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We have a small Pacer pump that we use for irrigation that is a frequent flyer at the small engine shop, leaving us high and dry.  The shop owner says it’s not a piece of junk.   The diagnosis is always “water in the carb”  and apparently it’s not an easy carb to deal with.  We only use ethanol-free gas from the local Stewarts and siphon off any gas that remains in the tank when the pump stops running.  The shop owner has gone from implying that we’re incompetent (suggesting we might have poured water in the tank) to wondering if we are victims of sabotage to blaming the gas.  He says that he couldn’t even start his generator during a power outage until after he cleaned the carb by flashlight.   When I pour the last of our gas from our metal safety can into a glass jar, I see only a few little bubbles at the bottom, but I see how they could accumulate when the pump is running constantly.  I don’t know if the water is coming in with the gas or condensing in the can—when the dew point gets up to 75, as it has done, there’s a lot of water available to condense (too bad it just doesn’t condense and rain!).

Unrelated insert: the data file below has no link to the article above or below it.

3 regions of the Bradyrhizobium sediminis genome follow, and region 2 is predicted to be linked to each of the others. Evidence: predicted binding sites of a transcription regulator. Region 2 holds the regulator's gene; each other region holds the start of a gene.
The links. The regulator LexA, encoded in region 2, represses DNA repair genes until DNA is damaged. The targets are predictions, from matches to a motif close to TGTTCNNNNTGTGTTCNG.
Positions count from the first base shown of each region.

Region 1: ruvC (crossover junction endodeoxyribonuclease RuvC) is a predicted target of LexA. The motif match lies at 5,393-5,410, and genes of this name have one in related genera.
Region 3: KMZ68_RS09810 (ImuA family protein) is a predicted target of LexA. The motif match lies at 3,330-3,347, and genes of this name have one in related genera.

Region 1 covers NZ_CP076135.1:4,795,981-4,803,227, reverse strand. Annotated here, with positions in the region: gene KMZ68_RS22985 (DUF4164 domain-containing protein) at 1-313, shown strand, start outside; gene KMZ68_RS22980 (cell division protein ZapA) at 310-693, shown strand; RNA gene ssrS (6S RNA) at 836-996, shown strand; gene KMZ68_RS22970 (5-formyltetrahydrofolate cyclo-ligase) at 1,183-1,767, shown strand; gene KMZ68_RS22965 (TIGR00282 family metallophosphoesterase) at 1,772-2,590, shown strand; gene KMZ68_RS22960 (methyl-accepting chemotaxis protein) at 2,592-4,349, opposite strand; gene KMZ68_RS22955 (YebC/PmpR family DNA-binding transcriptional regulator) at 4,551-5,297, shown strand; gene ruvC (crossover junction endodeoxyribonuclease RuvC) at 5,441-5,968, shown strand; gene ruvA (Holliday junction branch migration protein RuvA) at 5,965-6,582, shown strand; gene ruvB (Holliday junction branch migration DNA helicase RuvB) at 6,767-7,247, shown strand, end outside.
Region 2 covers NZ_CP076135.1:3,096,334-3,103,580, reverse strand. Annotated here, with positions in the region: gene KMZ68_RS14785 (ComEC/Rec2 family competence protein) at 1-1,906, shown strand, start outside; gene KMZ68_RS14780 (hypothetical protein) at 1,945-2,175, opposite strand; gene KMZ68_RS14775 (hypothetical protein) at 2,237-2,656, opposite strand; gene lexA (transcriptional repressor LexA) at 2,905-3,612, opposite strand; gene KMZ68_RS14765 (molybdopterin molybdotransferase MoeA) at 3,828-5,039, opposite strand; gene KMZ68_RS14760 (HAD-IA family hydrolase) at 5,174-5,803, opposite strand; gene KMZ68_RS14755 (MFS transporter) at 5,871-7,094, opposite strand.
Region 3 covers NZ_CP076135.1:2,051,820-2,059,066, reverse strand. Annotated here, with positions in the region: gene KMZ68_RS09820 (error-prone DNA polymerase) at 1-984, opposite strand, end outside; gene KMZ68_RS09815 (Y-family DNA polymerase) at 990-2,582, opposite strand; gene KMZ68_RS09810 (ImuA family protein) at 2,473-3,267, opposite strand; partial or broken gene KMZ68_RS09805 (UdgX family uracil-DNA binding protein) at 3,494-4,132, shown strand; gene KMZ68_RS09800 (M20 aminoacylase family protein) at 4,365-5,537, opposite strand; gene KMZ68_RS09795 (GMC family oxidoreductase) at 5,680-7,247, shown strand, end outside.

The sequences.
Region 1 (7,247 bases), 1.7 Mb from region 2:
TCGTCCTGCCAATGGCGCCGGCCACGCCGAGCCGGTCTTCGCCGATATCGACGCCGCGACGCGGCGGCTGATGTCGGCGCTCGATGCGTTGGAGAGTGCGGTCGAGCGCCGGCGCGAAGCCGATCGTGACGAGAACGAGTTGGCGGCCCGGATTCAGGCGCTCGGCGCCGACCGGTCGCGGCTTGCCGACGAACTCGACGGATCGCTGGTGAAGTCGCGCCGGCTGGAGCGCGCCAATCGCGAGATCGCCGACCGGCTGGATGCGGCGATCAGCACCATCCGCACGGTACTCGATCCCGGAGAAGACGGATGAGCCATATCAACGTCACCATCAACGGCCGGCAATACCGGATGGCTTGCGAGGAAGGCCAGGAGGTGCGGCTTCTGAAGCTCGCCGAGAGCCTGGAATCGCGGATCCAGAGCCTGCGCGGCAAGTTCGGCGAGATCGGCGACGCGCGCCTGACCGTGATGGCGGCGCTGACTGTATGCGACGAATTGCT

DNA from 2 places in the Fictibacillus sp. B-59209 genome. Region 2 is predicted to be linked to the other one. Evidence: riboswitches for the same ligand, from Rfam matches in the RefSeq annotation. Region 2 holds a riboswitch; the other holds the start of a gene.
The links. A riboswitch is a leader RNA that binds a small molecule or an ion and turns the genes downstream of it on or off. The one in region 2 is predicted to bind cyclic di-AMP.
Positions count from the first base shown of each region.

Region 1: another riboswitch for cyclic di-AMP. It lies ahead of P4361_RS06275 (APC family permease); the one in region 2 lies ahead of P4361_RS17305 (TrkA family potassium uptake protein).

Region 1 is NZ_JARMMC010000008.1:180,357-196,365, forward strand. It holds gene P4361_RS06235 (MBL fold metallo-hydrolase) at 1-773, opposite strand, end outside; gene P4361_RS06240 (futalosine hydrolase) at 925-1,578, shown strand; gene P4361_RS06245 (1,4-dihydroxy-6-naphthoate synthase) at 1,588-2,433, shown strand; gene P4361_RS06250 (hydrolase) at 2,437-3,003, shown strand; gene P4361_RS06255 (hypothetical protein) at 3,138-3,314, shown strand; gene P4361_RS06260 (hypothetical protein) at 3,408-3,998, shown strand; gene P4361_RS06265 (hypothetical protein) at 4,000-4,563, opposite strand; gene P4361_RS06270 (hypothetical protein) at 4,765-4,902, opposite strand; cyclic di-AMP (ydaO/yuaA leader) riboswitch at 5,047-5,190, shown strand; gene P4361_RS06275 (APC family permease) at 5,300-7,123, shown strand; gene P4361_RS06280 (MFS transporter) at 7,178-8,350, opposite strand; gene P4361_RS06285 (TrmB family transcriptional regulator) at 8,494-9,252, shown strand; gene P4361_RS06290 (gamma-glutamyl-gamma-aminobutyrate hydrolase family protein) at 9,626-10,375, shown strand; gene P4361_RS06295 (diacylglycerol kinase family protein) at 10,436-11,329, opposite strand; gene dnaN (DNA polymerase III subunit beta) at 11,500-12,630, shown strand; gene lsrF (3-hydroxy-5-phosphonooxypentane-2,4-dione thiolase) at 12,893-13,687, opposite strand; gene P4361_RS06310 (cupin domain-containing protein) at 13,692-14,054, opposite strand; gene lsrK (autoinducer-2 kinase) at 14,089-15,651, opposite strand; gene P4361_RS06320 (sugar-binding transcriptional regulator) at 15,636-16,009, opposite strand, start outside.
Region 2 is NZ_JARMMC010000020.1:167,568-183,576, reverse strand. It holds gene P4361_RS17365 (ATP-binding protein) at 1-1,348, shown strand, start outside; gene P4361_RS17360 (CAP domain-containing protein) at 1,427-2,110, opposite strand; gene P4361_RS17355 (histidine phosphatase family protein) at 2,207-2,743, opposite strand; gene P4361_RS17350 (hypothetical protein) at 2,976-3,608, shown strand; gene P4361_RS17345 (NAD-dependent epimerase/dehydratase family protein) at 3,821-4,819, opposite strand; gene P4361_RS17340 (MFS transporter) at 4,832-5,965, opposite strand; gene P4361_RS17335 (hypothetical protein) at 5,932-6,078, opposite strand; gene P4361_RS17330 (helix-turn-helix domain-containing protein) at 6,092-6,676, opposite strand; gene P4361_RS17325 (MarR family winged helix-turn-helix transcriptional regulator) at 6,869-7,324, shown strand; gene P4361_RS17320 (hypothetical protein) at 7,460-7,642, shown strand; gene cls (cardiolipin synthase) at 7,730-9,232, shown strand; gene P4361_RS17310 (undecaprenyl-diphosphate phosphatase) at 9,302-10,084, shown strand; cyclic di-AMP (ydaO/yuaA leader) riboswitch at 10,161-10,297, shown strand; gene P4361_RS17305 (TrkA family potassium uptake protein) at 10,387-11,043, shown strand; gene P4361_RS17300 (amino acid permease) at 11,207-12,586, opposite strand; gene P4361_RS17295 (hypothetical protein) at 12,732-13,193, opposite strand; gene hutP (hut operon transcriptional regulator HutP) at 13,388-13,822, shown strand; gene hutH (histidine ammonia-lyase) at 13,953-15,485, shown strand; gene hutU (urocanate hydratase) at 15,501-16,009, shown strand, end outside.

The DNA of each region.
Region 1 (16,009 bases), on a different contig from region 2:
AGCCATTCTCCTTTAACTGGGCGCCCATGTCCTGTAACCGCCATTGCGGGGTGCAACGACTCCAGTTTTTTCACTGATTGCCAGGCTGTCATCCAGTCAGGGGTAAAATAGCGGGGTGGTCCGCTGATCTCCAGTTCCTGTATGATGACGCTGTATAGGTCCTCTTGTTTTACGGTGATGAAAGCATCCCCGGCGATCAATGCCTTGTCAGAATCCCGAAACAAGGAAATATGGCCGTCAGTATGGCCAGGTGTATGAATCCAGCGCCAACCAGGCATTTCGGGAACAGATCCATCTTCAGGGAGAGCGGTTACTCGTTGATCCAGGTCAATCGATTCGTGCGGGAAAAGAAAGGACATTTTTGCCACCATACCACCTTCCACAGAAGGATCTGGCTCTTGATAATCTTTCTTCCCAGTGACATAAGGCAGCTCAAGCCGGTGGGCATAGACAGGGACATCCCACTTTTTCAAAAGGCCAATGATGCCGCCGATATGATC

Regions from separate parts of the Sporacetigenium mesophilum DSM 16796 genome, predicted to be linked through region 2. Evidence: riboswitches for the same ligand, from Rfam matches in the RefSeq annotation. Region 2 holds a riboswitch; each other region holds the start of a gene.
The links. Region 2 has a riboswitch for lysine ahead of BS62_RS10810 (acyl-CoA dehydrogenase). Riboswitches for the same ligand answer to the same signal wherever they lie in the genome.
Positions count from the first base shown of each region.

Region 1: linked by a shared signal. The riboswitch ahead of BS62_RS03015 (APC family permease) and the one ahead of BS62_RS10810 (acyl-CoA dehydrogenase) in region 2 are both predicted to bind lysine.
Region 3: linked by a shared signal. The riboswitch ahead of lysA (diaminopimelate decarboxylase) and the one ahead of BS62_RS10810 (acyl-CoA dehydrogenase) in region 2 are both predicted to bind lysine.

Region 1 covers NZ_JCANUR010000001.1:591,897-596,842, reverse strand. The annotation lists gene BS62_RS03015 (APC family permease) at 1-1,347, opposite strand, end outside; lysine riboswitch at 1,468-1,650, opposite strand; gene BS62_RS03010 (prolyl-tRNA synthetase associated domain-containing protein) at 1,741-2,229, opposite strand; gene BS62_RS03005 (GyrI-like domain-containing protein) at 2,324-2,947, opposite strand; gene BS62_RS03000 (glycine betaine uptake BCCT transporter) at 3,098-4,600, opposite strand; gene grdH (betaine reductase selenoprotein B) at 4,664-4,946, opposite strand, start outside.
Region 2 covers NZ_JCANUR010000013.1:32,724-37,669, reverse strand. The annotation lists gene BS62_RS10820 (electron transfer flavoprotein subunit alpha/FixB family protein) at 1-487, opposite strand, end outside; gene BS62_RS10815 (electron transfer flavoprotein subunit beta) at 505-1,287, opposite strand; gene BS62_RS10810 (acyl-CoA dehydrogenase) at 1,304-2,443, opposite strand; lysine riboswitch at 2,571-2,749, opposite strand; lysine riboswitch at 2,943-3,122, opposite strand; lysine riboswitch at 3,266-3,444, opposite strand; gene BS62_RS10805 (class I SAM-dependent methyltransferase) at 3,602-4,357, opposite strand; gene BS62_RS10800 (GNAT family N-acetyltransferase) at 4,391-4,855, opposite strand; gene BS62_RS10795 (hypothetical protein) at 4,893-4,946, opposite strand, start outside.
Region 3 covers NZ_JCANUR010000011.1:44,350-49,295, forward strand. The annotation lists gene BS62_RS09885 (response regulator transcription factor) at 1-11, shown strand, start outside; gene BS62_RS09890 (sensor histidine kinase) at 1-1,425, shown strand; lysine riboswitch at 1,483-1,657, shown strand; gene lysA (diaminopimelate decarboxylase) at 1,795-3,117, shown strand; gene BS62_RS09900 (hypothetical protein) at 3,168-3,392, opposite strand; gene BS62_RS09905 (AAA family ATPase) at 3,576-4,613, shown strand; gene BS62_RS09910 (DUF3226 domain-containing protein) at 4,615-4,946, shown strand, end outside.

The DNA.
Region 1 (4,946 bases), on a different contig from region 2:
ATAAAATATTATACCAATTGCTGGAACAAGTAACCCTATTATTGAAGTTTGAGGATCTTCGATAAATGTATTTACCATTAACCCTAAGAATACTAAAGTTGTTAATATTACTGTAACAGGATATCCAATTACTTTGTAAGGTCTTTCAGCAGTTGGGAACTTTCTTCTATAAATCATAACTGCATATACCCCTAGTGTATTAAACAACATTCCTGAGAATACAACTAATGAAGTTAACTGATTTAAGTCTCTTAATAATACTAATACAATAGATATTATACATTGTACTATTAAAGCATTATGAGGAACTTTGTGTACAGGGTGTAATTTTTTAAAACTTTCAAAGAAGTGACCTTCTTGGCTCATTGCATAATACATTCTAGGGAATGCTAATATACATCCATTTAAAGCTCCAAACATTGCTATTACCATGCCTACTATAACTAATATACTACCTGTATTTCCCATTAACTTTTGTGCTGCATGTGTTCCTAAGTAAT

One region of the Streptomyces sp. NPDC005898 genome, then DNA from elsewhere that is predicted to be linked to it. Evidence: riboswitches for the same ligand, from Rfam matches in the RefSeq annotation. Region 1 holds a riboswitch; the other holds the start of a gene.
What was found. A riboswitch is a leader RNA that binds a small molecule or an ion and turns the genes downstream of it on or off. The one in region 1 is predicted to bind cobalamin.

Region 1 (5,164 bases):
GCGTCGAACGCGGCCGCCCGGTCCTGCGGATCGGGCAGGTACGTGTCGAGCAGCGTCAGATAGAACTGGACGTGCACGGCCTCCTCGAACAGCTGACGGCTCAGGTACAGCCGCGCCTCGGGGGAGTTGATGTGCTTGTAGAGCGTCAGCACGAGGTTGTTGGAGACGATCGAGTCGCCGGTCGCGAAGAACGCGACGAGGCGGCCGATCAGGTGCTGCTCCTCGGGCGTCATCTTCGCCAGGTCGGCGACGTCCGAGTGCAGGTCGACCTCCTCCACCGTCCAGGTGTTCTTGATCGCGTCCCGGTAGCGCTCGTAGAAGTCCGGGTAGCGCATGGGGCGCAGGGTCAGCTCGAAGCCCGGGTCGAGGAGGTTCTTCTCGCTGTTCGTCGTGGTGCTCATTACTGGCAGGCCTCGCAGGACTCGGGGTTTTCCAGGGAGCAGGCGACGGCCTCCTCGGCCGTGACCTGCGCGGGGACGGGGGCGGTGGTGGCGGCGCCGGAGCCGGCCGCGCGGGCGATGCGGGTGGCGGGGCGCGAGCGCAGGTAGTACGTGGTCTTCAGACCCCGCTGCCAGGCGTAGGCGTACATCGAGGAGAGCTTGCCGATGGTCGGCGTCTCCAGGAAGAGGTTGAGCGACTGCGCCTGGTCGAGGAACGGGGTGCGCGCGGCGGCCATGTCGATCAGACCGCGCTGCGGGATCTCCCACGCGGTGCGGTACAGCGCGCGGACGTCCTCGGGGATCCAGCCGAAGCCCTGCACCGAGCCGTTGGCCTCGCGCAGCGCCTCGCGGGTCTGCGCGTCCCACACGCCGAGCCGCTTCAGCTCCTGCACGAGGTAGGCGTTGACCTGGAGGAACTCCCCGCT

Are other people experiencing these difficulties with gasoline-powered pumps and does anyone have any ideas?  We would gladly buy a different pump or get our gas elsewhere if we could avoid this problem.  Or is it something we are doing?  

Debby Jaffe
Long Days Farm
Buskirk, NY